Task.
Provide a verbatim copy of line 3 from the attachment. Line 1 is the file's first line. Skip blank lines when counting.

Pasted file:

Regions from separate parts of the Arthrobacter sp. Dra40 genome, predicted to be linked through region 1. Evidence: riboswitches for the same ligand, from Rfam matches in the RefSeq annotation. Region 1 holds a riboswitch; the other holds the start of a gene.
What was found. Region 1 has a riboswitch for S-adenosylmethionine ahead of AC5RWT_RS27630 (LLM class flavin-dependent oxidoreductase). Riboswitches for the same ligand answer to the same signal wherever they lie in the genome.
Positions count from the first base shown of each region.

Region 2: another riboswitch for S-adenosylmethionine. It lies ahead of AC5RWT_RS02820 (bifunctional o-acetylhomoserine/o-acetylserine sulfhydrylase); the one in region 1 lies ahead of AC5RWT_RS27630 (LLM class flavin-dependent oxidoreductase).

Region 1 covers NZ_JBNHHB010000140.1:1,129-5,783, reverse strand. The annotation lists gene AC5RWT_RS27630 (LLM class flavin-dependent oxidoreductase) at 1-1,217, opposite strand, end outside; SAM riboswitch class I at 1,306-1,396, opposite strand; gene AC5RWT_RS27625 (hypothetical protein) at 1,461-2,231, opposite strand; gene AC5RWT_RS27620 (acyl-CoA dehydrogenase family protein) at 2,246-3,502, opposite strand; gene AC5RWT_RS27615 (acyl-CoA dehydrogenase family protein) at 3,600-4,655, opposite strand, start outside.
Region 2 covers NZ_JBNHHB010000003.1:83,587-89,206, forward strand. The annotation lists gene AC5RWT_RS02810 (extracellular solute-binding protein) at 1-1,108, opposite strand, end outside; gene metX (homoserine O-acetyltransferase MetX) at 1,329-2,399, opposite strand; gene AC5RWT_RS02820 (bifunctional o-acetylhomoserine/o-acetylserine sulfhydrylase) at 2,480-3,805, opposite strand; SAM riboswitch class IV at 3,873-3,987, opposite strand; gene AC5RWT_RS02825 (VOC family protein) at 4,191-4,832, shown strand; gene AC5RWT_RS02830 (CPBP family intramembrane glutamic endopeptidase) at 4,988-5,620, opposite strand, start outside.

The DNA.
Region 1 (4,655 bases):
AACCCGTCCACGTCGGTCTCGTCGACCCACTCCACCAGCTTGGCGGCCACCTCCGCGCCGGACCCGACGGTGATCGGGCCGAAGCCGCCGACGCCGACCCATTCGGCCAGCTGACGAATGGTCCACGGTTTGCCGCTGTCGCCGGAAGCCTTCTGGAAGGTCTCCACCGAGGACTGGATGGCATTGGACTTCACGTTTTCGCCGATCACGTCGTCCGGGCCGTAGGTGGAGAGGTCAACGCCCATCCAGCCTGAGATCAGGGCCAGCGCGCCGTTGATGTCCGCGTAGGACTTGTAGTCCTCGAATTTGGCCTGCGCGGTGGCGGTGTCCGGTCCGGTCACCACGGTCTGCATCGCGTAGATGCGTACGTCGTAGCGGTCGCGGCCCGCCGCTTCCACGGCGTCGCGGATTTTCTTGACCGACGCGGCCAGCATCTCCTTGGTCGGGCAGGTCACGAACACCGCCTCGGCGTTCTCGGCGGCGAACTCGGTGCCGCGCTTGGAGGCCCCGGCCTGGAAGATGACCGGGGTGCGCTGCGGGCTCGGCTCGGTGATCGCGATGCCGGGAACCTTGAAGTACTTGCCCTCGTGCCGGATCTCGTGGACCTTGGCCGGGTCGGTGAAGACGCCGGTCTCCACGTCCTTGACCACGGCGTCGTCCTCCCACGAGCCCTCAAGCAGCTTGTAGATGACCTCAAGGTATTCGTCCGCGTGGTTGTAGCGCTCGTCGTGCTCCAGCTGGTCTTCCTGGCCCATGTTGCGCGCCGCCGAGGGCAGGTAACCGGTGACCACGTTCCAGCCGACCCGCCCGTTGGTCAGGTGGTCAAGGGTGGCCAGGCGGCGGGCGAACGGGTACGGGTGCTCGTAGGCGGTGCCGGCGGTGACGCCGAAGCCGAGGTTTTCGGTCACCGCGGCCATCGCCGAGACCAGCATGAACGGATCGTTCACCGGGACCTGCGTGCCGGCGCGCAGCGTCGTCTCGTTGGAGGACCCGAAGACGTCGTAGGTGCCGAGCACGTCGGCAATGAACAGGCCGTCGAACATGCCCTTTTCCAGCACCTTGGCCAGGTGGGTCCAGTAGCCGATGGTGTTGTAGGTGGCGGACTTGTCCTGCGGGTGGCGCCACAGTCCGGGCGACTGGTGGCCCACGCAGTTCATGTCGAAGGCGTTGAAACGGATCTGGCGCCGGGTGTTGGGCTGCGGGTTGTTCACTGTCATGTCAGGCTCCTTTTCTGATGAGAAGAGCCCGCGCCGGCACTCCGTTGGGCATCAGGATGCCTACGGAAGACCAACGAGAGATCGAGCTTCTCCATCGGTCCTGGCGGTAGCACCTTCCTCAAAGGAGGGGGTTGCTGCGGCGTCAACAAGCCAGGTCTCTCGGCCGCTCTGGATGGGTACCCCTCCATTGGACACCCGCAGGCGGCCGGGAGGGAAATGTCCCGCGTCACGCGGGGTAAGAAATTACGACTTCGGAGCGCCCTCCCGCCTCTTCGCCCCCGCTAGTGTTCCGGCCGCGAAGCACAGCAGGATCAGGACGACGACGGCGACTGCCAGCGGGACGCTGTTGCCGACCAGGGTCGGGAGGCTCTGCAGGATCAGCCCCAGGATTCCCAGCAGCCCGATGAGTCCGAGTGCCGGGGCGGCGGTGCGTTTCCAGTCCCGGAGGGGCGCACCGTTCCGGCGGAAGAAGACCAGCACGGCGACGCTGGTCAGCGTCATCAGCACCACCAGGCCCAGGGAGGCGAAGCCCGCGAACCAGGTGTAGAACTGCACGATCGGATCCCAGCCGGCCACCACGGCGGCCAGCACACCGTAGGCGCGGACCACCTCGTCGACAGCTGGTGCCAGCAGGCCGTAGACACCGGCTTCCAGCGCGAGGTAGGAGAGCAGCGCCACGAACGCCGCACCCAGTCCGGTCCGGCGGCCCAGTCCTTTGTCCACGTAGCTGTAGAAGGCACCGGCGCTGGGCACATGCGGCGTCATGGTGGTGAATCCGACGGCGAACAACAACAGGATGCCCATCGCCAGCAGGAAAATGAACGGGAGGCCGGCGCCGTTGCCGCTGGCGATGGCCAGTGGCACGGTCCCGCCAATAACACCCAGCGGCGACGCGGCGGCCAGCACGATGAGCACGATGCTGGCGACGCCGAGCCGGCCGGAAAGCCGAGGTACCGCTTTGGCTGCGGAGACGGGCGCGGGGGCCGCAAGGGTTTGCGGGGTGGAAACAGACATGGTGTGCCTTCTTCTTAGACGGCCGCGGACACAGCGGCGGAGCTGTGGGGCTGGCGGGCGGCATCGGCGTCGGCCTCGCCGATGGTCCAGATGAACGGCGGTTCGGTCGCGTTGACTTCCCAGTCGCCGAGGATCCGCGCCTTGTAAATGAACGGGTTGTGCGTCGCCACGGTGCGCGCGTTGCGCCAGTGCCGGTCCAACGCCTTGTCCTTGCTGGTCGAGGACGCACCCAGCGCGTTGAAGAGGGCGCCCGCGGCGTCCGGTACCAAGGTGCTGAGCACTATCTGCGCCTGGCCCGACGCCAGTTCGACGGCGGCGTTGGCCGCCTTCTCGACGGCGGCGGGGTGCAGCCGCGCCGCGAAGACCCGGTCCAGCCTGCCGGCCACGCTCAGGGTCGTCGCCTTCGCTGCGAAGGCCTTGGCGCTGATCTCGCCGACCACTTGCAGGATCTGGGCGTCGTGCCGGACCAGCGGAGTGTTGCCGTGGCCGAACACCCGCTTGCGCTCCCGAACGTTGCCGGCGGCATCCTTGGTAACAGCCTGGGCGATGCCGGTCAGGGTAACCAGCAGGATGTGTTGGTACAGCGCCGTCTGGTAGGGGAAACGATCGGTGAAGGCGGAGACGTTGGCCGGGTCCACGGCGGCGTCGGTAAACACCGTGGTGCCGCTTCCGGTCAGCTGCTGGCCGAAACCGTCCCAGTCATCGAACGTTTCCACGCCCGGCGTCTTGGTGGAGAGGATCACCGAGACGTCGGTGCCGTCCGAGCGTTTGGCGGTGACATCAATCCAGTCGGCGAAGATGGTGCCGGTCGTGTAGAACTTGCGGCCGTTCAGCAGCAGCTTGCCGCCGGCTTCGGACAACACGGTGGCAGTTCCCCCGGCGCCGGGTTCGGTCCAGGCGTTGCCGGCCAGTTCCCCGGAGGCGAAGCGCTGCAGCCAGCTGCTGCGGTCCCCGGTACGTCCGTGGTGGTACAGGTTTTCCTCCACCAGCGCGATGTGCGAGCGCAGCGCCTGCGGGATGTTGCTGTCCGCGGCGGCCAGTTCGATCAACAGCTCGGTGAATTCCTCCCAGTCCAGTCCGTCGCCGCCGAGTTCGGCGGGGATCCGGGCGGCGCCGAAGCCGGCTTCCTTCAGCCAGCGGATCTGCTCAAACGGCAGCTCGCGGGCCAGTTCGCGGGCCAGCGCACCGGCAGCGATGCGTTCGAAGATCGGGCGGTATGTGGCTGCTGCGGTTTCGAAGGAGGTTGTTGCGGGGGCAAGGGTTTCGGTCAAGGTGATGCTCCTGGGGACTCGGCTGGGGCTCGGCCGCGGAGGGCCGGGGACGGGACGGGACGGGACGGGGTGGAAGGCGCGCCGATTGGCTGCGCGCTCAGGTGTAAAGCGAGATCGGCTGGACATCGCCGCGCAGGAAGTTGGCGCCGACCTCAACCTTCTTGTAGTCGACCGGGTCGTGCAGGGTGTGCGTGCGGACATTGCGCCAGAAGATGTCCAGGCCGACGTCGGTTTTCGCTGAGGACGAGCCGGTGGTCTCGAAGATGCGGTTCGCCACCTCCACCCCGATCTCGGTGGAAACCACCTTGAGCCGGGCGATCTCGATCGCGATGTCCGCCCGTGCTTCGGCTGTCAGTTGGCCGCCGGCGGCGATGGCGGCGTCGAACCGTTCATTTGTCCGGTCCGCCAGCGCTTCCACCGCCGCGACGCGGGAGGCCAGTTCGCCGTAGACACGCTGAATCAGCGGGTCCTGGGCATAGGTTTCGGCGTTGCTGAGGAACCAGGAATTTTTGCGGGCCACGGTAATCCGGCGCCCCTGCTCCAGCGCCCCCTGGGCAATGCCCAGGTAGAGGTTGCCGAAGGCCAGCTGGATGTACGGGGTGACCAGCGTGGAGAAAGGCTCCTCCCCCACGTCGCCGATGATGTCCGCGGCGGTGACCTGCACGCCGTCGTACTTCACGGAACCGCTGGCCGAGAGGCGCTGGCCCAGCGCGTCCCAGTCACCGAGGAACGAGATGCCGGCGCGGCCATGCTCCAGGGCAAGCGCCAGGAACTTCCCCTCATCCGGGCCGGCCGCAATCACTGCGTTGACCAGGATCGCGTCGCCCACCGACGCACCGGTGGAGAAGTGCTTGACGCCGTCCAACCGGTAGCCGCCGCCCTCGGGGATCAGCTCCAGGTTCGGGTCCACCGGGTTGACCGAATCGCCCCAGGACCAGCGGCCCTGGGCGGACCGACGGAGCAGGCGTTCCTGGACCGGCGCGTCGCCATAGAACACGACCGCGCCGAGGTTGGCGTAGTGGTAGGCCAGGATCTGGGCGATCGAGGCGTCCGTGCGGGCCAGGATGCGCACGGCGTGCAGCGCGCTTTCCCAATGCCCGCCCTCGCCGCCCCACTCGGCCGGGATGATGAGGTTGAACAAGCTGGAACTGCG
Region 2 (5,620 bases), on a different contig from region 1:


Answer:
Positions count from the first base shown of each region.